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Thumbs up from agents for safety review of rental sector

Industry bodies have given their support to a wide ranging review of safety regulations governing the private rental sector.

The government announced the review on Friday afternoon.

David Cox, ARLA Propertymark’s chief executive calls it “excellent news”.


“The government will review the existing Housing Health and Safety Rating System which we have long said is too complicated and poorly understood by tenants, landlords, agents and enforcement officers. 

“We need to create a practical system with criteria which are easy to use, and fully support the recommendation in the Rugg Review for a property MOT which will ensure that a home meets a minimum set of requirements and that the landlord understands what is expected of them.”

And David Smith, policy director for the Residential Landlords Association, says: “We welcome the Government’s decision to review the safety standards around rented housing which the RLA has long called for. The current system has not been updated for 12 years with the guidance alongside it equally out of date.

“This review provides an important opportunity to improve enforcement against the minority of landlords who bring the sector into disrepute and fail to provide the safe accommodation they should.”

Under current rules, local councils are required to ensure private rental properties in their area meet safety standards using the Housing Health and Safety Rating System and are able to force landlords to take action where tenants are languishing in unsafe accommodation.

However the system hasn’t been updated in over 12 years, and the review of the system will consider the scope of any updating.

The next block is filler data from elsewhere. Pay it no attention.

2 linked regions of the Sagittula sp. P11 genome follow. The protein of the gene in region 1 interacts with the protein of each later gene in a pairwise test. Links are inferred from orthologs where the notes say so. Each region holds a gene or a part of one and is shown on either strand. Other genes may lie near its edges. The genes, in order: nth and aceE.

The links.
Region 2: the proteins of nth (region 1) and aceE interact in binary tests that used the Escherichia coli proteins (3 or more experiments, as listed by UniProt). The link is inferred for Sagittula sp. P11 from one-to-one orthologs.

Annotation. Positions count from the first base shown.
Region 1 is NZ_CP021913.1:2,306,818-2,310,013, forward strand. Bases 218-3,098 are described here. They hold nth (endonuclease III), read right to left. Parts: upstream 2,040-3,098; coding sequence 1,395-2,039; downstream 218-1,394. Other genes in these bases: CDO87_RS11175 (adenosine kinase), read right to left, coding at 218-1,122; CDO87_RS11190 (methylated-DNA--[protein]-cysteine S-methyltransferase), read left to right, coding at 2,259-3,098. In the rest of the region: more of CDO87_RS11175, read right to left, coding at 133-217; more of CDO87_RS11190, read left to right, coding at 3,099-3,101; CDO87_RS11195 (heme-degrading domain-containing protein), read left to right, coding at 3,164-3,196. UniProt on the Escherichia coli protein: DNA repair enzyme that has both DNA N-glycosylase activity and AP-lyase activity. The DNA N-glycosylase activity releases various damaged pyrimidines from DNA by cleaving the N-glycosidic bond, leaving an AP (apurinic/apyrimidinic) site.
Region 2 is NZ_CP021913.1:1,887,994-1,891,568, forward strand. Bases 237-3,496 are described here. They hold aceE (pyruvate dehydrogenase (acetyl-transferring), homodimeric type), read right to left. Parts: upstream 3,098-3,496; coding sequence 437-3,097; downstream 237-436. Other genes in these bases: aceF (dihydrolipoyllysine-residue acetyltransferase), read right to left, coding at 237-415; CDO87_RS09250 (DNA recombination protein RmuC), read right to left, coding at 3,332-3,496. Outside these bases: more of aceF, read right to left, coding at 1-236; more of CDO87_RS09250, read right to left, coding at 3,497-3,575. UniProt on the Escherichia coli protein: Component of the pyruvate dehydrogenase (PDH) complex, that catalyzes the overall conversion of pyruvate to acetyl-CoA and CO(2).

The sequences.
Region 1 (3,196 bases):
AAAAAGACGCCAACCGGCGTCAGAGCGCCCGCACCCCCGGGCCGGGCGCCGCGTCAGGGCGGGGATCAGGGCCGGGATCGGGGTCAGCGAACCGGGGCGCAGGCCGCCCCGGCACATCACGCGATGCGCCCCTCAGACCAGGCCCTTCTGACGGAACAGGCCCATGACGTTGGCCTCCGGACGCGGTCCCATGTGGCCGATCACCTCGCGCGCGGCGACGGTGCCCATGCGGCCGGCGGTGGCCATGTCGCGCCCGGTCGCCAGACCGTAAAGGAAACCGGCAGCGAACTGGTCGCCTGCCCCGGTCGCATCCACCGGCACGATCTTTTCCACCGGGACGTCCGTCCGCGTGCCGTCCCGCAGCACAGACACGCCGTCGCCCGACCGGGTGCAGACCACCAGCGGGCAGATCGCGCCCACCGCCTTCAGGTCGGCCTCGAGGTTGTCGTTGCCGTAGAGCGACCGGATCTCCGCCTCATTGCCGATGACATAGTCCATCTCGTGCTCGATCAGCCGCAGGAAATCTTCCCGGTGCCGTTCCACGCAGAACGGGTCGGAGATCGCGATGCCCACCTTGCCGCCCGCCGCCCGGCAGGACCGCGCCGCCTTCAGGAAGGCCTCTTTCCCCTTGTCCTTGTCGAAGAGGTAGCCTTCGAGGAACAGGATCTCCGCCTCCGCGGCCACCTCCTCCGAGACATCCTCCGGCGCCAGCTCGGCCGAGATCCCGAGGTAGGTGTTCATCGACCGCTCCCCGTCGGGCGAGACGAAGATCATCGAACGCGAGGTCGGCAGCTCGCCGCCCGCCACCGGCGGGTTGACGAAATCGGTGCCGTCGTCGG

The review will also look into carbon monoxide alarm provisions. 

Current rules state that alarms must be fitted in privately rented homes with solid fuel appliances and when solid fuel stoves and boilers are installed.

The review will judge whether there should be a blanket requirement to install alarms for other methods of heating, including gas and oil, and to social housing.

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    Social housing should have to comply with then same health and safety requirements as the PRS. Dangerous events don’t only take place in the PRS

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    The answers to this already exist. At Skyline Surveyors Ltd, we have recently created Mi Buy To Let Survey which combines an inspection of the condition of the property with a review of the health and safety issues raised by HHSRS. It is naïve to think that a simple tick box review can properly assess health and safety concerns, many of which are directly related to the condition and facilities within the dwelling. Health and safety issues are often blamed on tenant lifestyle whereas, in many instances, repairs or improvements to the building can result greatly improved living conditions. We hope to feed into the government review with the aim of delivering better homes for tenants and protecting landlords investment.

  • S l
    • S l
    • 29 October 2018 14:38 PM

    It does tend to be the lifestyle of the tenant not ventilating the house despite having the newly fitted upvc windows as required by the council and their lack of heating the place whilst airing their wet clothes indoors in the rooms causing mould and wallpaper peeling off. yet again landlord are to be blame despite obvious reasons and results and regular inspection informing tenant to ventilate and heat the house. come deduction, my deposit then took the view its wear and tear?
    our system needs some experience adjudicator who are impartial to both landlord and tenant. the law must avoid giving tenants the juice to create the problems then sue the landlord!!!


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